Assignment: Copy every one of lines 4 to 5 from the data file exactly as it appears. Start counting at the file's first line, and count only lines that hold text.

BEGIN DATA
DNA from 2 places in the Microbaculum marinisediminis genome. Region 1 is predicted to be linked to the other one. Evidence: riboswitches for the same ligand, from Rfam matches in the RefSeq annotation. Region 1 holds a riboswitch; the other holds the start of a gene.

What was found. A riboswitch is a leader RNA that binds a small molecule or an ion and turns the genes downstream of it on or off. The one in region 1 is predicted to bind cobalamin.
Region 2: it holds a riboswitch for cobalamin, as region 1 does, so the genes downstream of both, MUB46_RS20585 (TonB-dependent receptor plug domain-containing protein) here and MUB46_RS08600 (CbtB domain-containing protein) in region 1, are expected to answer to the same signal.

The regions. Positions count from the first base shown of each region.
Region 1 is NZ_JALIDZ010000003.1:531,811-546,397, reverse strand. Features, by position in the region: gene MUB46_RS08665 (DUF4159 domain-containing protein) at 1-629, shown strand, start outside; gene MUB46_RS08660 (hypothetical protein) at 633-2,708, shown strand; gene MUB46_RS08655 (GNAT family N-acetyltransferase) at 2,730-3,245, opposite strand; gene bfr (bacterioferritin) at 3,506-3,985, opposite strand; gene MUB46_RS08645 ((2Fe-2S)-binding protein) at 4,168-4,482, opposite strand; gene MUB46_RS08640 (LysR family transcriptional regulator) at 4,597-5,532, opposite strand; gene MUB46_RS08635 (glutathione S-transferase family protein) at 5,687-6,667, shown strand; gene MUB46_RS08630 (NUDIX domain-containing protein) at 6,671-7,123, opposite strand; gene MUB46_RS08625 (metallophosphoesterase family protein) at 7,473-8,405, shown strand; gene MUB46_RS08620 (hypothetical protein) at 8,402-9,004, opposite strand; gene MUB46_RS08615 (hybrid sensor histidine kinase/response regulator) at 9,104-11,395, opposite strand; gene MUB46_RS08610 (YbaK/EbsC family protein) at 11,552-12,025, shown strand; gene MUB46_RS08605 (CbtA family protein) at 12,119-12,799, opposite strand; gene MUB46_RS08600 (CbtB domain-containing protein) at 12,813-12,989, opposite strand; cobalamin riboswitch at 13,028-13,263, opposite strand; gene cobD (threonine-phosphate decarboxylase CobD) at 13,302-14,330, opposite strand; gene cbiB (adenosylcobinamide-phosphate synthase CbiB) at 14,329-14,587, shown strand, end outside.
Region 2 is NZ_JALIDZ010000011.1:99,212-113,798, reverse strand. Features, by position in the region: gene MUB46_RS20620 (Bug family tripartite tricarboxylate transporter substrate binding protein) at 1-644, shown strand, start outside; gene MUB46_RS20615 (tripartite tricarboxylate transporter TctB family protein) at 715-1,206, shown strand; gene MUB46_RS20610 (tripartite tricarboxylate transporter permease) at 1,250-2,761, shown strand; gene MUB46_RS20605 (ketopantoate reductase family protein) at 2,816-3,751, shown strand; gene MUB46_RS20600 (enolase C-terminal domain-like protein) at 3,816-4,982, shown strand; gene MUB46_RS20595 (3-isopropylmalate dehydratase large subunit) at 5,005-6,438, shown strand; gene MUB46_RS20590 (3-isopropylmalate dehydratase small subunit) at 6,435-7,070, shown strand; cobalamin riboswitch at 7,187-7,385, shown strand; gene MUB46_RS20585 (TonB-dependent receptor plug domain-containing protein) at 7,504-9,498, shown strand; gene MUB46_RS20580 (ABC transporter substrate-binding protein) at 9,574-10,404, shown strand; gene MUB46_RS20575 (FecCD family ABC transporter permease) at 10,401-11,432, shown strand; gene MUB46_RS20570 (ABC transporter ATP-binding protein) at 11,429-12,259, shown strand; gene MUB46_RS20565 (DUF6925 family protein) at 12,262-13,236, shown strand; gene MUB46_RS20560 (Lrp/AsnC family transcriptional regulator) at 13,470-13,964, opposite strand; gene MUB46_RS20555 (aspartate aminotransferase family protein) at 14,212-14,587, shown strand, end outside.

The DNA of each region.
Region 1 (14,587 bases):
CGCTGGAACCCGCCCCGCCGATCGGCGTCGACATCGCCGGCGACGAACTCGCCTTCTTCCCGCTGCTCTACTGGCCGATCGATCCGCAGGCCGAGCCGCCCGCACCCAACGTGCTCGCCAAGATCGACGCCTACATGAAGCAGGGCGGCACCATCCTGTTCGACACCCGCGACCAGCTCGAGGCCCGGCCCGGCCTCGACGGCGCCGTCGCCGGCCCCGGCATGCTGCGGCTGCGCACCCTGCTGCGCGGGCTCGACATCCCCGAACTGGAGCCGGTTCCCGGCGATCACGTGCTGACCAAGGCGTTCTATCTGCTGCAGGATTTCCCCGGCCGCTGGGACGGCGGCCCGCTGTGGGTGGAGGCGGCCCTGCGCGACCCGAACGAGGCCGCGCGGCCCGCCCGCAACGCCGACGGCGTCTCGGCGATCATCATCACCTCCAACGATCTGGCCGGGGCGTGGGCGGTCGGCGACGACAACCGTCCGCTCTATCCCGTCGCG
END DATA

The regions. Positions count from the first base shown of each region.
Region 1 is NZ_JALIDZ010000003.1:531,811-546,397, reverse strand. Features, by position in the region: gene MUB46_RS08665 (DUF4159 domain-containing protein) at 1-629, shown strand, start outside; gene MUB46_RS08660 (hypothetical protein) at 633-2,708, shown strand; gene MUB46_RS08655 (GNAT family N-acetyltransferase) at 2,730-3,245, opposite strand; gene bfr (bacterioferritin) at 3,506-3,985, opposite strand; gene MUB46_RS08645 ((2Fe-2S)-binding protein) at 4,168-4,482, opposite strand; gene MUB46_RS08640 (LysR family transcriptional regulator) at 4,597-5,532, opposite strand; gene MUB46_RS08635 (glutathione S-transferase family protein) at 5,687-6,667, shown strand; gene MUB46_RS08630 (NUDIX domain-containing protein) at 6,671-7,123, opposite strand; gene MUB46_RS08625 (metallophosphoesterase family protein) at 7,473-8,405, shown strand; gene MUB46_RS08620 (hypothetical protein) at 8,402-9,004, opposite strand; gene MUB46_RS08615 (hybrid sensor histidine kinase/response regulator) at 9,104-11,395, opposite strand; gene MUB46_RS08610 (YbaK/EbsC family protein) at 11,552-12,025, shown strand; gene MUB46_RS08605 (CbtA family protein) at 12,119-12,799, opposite strand; gene MUB46_RS08600 (CbtB domain-containing protein) at 12,813-12,989, opposite strand; cobalamin riboswitch at 13,028-13,263, opposite strand; gene cobD (threonine-phosphate decarboxylase CobD) at 13,302-14,330, opposite strand; gene cbiB (adenosylcobinamide-phosphate synthase CbiB) at 14,329-14,587, shown strand, end outside.